Thursday, October 26, 2006

Some American stories

I wasn't really planning to blog today, was hoping to spend part of my lunchhour figuring out how to become a millionaire on the stock market, but two things in Newsweek caught my eye this morning:

Although signed back in August, a U.S. National Space Policy was just published on the Office of Science and Technology website in early October. Basically it is a document outlining the United States' goals and plans regarding the utilization of space.
A fundamental goal of the policy is to “enable unhindered U.S. operations in and through space to defend our interests there.”

[The policy calls upon the secretary of defense to] “develop capabilities, plans, and options to ensure freedom of action in space, and, if directed, deny such freedom of action to adversaries.”


To deny such freedom of action to adversaries... and to enable unhindered U.S. operations in and through space... Doesn't that sound like 1800's manifest destiny, this time in space? It also smacks a little of Dr. Strangelove. But instead of a post nuclear war "mine shaft gap" we'll be fighting over a "space colonization gap."

Another interesting thing in the States is this - a guy named Bill Crozier in Oklahoma is running for the position of "state superintendent of schools." Mr. Crozier thinks that textbooks should be made of kevlar so that students can use them as shields for bullets in school shootings.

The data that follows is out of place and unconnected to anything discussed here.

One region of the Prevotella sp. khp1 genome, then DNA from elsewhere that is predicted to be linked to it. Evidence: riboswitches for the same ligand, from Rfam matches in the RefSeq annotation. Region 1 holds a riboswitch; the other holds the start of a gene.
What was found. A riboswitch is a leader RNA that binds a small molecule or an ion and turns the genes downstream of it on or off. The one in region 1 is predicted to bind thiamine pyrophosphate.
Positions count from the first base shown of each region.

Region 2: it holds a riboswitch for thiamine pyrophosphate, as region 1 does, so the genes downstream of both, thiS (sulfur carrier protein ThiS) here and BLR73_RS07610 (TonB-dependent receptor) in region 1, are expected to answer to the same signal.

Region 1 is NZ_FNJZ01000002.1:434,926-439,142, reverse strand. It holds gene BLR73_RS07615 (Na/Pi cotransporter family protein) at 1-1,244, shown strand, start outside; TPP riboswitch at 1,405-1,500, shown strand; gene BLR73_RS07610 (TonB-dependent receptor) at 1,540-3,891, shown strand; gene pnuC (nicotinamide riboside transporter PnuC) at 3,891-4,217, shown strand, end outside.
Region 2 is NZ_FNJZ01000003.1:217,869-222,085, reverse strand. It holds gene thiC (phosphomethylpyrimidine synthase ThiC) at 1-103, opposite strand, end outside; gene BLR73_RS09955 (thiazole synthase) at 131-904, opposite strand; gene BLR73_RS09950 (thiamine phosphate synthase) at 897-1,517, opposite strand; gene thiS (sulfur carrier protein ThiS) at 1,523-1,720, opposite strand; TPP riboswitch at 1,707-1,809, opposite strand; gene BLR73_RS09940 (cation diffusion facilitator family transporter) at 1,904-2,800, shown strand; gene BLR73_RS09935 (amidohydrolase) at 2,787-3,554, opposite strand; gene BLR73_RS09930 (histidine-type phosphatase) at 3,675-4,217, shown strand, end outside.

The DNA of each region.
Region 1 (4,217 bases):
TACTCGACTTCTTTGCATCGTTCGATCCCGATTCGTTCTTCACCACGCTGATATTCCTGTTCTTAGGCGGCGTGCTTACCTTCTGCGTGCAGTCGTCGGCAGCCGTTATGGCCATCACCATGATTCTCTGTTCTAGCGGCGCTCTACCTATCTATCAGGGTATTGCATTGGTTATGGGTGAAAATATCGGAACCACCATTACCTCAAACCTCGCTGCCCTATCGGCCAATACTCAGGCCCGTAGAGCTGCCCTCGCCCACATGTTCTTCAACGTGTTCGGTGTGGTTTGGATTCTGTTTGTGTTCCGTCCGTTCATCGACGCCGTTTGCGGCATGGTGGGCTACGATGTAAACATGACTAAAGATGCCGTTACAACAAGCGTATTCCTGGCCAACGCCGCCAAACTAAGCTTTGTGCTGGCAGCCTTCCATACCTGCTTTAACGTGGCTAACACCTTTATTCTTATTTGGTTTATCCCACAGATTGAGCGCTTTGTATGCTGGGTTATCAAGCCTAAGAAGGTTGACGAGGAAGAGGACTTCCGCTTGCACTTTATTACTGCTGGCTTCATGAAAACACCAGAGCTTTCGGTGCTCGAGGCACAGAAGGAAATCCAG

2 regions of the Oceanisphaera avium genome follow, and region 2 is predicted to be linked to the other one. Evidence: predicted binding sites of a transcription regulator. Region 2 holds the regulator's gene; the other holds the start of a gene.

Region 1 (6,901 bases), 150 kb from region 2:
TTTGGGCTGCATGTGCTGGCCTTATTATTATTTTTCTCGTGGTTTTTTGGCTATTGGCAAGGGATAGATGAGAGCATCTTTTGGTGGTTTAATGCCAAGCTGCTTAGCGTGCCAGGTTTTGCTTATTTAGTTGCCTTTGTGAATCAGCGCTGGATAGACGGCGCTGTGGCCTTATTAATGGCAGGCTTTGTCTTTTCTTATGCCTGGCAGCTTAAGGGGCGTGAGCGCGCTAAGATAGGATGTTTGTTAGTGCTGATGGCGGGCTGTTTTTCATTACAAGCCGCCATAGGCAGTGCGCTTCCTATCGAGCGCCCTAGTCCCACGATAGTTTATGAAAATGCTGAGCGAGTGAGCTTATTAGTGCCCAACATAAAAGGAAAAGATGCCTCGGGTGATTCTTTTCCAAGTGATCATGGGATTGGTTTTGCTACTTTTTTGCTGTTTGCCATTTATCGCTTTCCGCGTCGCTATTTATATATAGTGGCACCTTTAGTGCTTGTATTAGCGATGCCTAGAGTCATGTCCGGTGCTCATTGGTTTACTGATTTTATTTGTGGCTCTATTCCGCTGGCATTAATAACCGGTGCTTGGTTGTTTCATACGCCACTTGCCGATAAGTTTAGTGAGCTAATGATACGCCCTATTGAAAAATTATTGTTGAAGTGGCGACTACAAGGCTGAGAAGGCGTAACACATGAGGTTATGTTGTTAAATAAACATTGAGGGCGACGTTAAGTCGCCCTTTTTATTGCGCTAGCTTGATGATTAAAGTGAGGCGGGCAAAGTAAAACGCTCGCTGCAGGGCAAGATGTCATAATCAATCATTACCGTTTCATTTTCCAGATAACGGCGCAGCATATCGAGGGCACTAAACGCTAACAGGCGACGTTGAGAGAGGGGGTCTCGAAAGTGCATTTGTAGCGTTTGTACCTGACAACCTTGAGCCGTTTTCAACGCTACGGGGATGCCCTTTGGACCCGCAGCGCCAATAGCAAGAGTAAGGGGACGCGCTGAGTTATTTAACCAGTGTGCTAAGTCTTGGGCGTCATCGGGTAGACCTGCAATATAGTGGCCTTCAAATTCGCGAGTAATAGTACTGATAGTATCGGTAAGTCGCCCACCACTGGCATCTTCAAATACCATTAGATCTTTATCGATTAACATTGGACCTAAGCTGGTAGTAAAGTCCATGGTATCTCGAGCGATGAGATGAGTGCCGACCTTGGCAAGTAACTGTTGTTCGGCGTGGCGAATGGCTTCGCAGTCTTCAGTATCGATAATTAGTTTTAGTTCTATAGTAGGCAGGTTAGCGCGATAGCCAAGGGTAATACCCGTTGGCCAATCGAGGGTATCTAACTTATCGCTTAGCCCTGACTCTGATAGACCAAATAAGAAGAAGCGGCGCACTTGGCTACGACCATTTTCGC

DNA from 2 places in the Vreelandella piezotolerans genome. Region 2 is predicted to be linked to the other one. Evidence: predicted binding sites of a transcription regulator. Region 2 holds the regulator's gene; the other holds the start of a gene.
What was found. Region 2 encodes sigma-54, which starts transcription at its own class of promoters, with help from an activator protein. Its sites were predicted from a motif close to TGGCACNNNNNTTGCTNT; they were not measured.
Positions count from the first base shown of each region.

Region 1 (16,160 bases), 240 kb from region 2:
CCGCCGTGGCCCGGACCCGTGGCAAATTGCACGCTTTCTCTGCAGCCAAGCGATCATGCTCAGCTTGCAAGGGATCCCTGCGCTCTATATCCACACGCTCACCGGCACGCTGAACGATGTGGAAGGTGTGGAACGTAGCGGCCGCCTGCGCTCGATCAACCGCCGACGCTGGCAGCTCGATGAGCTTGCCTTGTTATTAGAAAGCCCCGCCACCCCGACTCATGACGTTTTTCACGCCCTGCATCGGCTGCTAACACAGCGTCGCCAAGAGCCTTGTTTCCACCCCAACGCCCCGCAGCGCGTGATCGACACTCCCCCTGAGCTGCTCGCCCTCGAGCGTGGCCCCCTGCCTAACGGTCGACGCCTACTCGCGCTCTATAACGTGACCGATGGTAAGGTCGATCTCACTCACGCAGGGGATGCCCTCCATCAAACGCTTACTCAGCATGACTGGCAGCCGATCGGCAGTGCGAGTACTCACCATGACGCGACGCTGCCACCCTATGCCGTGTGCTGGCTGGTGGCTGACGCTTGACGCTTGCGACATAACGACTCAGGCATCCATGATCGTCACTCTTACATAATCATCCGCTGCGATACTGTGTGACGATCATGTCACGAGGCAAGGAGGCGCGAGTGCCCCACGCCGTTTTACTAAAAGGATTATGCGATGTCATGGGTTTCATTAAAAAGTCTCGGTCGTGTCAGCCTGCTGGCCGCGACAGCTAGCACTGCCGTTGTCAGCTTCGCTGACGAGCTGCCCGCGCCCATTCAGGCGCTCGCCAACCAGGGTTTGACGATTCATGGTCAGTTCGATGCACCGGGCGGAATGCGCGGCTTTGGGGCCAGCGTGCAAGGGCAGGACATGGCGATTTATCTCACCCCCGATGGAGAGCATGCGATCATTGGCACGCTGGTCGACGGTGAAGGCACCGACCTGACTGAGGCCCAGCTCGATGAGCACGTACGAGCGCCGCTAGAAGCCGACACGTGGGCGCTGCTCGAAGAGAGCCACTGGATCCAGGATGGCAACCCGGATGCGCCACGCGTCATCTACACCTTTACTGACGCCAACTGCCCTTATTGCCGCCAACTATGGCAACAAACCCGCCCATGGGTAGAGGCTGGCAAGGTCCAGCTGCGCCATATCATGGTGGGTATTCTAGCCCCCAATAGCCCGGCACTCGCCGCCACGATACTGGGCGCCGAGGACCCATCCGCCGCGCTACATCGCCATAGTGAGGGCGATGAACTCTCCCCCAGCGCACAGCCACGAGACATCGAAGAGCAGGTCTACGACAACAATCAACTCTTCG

Rightttt.... All I can think of is Bowling for Columbine, of hestonCharlton Heston holding that shotgun in the air at the NRA convention saying they'll only take my gun "from my cold dead hands!" of Moore choosing that bank account which comes with a free rifle, of KMART selling ammo...

Yes - Kevlar textbooks are the answer. Yes indeed.

Crozier by the way is a Republican, and we know that Mr. Bush is a republican as well. As I've mused before, isn't it always the GOP that gives America a bad name?

3 comments:

Jim said...

As a kid in backwoodsy Upper Michigan, my family's bank of choice had a number of CD options that, in lieu of interest, gave away a fancy rifle or shotgun. It is a rural area where hunting is a popular pastime, and it doesn't seem out of place in that context. By the way, some agent of the bank had to obtain a Federal Firearms License, and all the regular procedures (background checks, etc) had to be followed to transfer ownership of the gun to the customer. Michael Moore got his gun from branch of the same bank - in fact it was the branch where I banked while I was in college.

I'm not worried about colonizing space as much as I am about gay marriage, liberal activist judges, and the death tax.

Timon said...

In reference to an earlier post you made, Tuco, I guess your readers are not all of the same mindset.

I wonder what Jim would think about gay marriage between liberal activist judges in the new US space colonies?

selsine said...

Heh, that's sort of funny though, instead of getting rid of the guns to make the kids safer lets introduce...shield books. Heck why not give the kids shield books and guns to take to school? Then they will have some defense and offense in the case of a school shooting. But that might be expensive so let's get Pepsi to sponsor it so that kids get Pepsi branded guns...perfect!